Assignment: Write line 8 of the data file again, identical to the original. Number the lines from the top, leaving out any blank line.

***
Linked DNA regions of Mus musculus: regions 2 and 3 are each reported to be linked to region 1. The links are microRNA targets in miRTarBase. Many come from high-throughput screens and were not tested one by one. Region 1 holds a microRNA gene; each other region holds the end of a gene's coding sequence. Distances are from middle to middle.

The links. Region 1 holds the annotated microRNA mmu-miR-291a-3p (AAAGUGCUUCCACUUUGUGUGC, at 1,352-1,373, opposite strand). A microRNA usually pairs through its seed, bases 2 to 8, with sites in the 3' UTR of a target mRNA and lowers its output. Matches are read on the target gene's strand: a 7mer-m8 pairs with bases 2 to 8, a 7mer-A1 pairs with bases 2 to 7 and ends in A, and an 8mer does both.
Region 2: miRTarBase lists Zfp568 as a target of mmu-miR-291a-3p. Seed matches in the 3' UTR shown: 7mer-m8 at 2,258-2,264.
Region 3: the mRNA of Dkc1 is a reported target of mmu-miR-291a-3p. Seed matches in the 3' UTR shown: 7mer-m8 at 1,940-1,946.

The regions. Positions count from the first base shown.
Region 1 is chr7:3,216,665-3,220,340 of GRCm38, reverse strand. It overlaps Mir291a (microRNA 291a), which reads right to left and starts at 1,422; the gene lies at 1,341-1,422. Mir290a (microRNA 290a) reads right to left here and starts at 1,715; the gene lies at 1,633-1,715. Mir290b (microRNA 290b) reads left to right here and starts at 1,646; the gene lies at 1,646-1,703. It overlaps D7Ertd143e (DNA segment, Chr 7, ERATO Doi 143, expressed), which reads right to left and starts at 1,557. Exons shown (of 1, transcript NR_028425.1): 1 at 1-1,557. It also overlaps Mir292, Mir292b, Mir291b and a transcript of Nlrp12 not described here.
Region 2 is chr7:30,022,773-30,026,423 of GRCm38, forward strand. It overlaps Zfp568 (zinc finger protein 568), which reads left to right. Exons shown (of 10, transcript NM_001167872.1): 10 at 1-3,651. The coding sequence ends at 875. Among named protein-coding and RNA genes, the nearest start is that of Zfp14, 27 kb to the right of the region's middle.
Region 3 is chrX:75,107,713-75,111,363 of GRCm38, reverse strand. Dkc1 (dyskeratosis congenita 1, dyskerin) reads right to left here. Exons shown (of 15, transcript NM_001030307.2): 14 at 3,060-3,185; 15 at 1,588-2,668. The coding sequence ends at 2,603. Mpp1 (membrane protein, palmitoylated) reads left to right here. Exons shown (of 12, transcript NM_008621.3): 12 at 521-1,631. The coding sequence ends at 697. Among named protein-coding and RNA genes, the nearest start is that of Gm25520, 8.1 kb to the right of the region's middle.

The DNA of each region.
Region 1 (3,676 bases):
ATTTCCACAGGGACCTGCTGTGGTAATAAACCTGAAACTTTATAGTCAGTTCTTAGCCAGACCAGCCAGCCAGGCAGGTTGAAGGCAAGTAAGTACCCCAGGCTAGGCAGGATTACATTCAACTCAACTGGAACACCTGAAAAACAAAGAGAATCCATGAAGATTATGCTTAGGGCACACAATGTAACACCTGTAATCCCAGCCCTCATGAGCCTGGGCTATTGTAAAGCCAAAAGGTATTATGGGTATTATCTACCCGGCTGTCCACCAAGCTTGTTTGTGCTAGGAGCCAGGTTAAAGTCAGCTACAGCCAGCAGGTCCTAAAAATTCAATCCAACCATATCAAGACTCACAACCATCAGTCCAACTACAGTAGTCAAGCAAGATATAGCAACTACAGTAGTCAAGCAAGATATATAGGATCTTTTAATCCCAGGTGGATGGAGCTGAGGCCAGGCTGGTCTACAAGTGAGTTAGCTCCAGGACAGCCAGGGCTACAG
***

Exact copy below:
Region 3 is chrX:75,107,713-75,111,363 of GRCm38, reverse strand. Dkc1 (dyskeratosis congenita 1, dyskerin) reads right to left here. Exons shown (of 15, transcript NM_001030307.2): 14 at 3,060-3,185; 15 at 1,588-2,668. The coding sequence ends at 2,603. Mpp1 (membrane protein, palmitoylated) reads left to right here. Exons shown (of 12, transcript NM_008621.3): 12 at 521-1,631. The coding sequence ends at 697. Among named protein-coding and RNA genes, the nearest start is that of Gm25520, 8.1 kb to the right of the region's middle.